He starts to act aggressively in a situation, correct him and remove him from the situation. Do not let people approach the dog and start petting him without your express permission. That way, you can have the dog sit to accept petting, and praise him when he behaves properly. You are focusing on praise and on modifying his behavior by rewarding him when he acts appropriately. By being gentle and by supervising his interactions, you are showing him that there is no need to be afraid or defensive. The best solution is to consult a behavioral specialist, one who has experience with the PresaCanario (or similar breeds) if possible. Together, perhaps you can pinpoint the cause of your dog’s aggression and do something about it. An aggressive dog cannot be trusted, and a dog that cannot be trusted is not safe to have as a family pet. If, very unusually, you find that your pet has become untrustworthy and you feel it necessary to seek a new home with a more suitable family and environment, explain fully to the new owners all your reasons for re-homing the dog to be fair to all concerned. In the very worst case, you will have to consider euthanasia.
AGGRESSION TOWARD OTHER DOGS
Whether a Presa Canario or a Pomeranian, a dog’s aggressive behavior toward another dog stems from not enough exposure to other dogs at an early age. Socialization is key when dealing with a potentially dog-aggressive breed like the Presa. The Presa, as a breed with a fighting-dog background, does not readily accept strange dogs, and naturally will be quarrelsome with dogs of his/ her same sex. If other dogs make your Presa Canario nervous and agitated, he will lash out to show his fearlessness or even his insecurity. A dog that has not received sufficient exposure to other canines tends to think that he is the only dog on the island. The animal becomes so dominant that he does not even show signs that he is fearful or threatened. Without growling or any other physical signal as a warning, he will lunge at and bite the other dog.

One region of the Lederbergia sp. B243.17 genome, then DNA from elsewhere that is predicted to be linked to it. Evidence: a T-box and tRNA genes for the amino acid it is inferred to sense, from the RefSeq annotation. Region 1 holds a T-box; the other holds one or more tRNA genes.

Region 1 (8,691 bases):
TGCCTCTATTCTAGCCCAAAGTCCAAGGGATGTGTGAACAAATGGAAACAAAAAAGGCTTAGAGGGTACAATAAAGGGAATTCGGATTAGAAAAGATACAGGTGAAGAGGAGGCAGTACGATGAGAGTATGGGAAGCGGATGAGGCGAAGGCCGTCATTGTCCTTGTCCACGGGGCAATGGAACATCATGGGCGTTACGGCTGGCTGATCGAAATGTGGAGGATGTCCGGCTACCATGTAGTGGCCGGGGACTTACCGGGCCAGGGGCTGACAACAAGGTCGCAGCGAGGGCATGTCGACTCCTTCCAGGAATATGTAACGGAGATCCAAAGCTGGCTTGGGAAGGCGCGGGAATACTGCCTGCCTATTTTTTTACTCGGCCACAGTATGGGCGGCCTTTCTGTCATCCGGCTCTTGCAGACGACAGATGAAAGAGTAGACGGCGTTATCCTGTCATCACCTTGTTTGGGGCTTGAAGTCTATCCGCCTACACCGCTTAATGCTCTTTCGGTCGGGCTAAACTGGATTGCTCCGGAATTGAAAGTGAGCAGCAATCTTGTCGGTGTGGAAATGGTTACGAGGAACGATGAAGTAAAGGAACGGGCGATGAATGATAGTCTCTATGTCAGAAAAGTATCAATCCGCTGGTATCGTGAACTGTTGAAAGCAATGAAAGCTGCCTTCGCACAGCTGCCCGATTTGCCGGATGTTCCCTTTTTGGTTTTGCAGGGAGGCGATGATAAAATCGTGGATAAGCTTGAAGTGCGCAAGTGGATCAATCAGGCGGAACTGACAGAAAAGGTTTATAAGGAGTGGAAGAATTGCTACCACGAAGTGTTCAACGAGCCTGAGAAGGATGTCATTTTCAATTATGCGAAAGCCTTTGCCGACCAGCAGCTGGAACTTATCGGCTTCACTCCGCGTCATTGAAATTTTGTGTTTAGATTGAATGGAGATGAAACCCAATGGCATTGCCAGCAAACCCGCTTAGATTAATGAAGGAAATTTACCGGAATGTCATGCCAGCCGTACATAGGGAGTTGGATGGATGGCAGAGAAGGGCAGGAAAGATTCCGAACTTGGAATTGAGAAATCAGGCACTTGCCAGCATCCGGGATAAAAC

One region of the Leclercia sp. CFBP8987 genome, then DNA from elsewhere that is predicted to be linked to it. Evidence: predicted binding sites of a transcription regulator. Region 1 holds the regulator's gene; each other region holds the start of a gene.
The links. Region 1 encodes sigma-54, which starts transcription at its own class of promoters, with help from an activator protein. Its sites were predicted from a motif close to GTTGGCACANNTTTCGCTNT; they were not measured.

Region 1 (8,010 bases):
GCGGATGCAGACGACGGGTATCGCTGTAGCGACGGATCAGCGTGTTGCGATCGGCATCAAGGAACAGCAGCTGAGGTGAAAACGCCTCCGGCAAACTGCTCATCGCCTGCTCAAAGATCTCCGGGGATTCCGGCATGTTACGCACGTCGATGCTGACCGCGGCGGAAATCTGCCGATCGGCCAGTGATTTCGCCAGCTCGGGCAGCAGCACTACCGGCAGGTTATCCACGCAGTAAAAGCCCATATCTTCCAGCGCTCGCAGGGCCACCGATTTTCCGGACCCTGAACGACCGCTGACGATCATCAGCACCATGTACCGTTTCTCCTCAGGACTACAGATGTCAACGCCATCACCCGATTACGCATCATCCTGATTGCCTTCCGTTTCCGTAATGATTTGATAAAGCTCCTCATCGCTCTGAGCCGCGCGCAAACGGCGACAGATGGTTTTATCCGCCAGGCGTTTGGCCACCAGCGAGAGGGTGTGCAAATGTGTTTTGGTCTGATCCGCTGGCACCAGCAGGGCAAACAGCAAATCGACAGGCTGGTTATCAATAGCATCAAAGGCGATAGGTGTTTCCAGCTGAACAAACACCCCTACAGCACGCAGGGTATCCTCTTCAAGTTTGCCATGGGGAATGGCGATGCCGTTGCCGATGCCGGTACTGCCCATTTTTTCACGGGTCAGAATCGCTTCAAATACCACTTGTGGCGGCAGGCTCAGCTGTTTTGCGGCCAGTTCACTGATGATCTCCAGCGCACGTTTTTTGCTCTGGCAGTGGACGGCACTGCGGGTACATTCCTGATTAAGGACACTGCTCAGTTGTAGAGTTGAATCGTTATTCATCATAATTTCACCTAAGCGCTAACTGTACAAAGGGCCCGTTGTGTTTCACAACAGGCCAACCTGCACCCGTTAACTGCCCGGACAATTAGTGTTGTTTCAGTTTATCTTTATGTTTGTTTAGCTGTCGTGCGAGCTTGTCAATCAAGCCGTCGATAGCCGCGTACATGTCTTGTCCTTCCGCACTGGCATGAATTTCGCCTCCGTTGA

A way to correct is to let your Presa approach another dog when walking on lead. Watch very closely and, at the first sign of aggression, correct your Presa and pull him away. Scold him for any sign of discomfort, and then praise him when he ignores the other dog. Keep this up until either he stops the aggressive behavior, learns to ignore other dogs or even accepts other dogs. Praise him lavishly for this correct behavior.
The dog wants to dominate those under him and please those above him. Dogs know that there must be a leader. If you are not the obvious choice for emperor, the dog will assume the throne! These conflicting innate desires are what a dog owner is up against when he sets about training a dog. I n training a dog to obey commands, the owner is reinforcing that he is the top dog in the pack and that the dog should, and should want to, serve his superior. Thus, the owner is suppressing the dog’s urge to dominate by modifying his behavior and making him obedient. An important part of training is taking every opportunity to reinforce that you are the leader.
The simple action of making your Presa Canario dog sit to wait for his food instead of allowing him to run up to get it when he wants it says that you control when he eats; he is dependent on you for food. Although it may be difficult, do not give in to your dog’s wishes every time he whines at you or looks at you with pleading eyes. It is a constant effort to show the dog that his place in the pack is at the bottom. This is not meant to sound cruel or inhumane. You love your Presa and you should treat him with care and affection. You (hopefully) did not get a dog just so you could control another creature. Dog training is not about being cruel or feeling important, it is about molding the dog’s behavior into what is acceptable and teaching him to live by your rules. In theory, it is quite simple: catch your Presa Canario dog in appropriate behavior and reward him for it.
Add a dog into the equation and it becomes a bit more trying, but, as a rule of thumb, positive reinforcement is what works best. With a dominant dog, punishment and negative reinforcement can have the opposite effect of what you are after. It can make a dog fearful and/or act out aggressively if he feels he is being challenged. Remember, a dominant dog perceives himself at the top of the social heap, and will fight to defend his perceived status. The best way to prevent that is to never give your dog reason to think that he is in control in the first place.